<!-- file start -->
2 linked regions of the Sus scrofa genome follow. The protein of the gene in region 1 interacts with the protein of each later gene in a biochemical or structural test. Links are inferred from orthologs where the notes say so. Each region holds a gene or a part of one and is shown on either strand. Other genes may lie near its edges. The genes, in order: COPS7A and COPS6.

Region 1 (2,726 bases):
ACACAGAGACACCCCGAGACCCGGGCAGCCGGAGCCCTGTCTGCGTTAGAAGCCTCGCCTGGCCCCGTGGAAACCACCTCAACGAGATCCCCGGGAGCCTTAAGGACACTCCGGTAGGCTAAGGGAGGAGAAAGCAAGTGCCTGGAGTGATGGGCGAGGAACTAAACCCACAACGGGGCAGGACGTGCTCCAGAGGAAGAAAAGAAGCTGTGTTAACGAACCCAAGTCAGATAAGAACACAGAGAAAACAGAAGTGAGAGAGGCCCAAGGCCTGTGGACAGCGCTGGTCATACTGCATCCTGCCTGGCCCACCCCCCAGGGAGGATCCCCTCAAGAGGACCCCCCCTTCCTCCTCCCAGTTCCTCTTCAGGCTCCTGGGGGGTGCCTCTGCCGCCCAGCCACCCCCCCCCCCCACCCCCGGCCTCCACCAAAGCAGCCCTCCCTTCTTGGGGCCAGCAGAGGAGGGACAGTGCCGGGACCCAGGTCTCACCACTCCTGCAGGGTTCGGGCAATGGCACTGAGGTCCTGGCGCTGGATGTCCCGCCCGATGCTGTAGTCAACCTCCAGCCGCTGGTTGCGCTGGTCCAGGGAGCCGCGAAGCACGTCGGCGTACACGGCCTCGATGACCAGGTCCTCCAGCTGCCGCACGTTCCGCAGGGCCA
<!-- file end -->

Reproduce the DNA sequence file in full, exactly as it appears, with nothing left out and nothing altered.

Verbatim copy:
2 linked regions of the Sus scrofa genome follow. The protein of the gene in region 1 interacts with the protein of each later gene in a biochemical or structural test. Links are inferred from orthologs where the notes say so. Each region holds a gene or a part of one and is shown on either strand. Other genes may lie near its edges. The genes, in order: COPS7A and COPS6.

Region 1 (2,726 bases):
ACACAGAGACACCCCGAGACCCGGGCAGCCGGAGCCCTGTCTGCGTTAGAAGCCTCGCCTGGCCCCGTGGAAACCACCTCAACGAGATCCCCGGGAGCCTTAAGGACACTCCGGTAGGCTAAGGGAGGAGAAAGCAAGTGCCTGGAGTGATGGGCGAGGAACTAAACCCACAACGGGGCAGGACGTGCTCCAGAGGAAGAAAAGAAGCTGTGTTAACGAACCCAAGTCAGATAAGAACACAGAGAAAACAGAAGTGAGAGAGGCCCAAGGCCTGTGGACAGCGCTGGTCATACTGCATCCTGCCTGGCCCACCCCCCAGGGAGGATCCCCTCAAGAGGACCCCCCCTTCCTCCTCCCAGTTCCTCTTCAGGCTCCTGGGGGGTGCCTCTGCCGCCCAGCCACCCCCCCCCCCCACCCCCGGCCTCCACCAAAGCAGCCCTCCCTTCTTGGGGCCAGCAGAGGAGGGACAGTGCCGGGACCCAGGTCTCACCACTCCTGCAGGGTTCGGGCAATGGCACTGAGGTCCTGGCGCTGGATGTCCCGCCCGATGCTGTAGTCAACCTCCAGCCGCTGGTTGCGCTGGTCCAGGGAGCCGCGAAGCACGTCGGCGTACACGGCCTCGATGACCAGGTCCTCCAGCTGCCGCACGTTCCGCAGGGCCA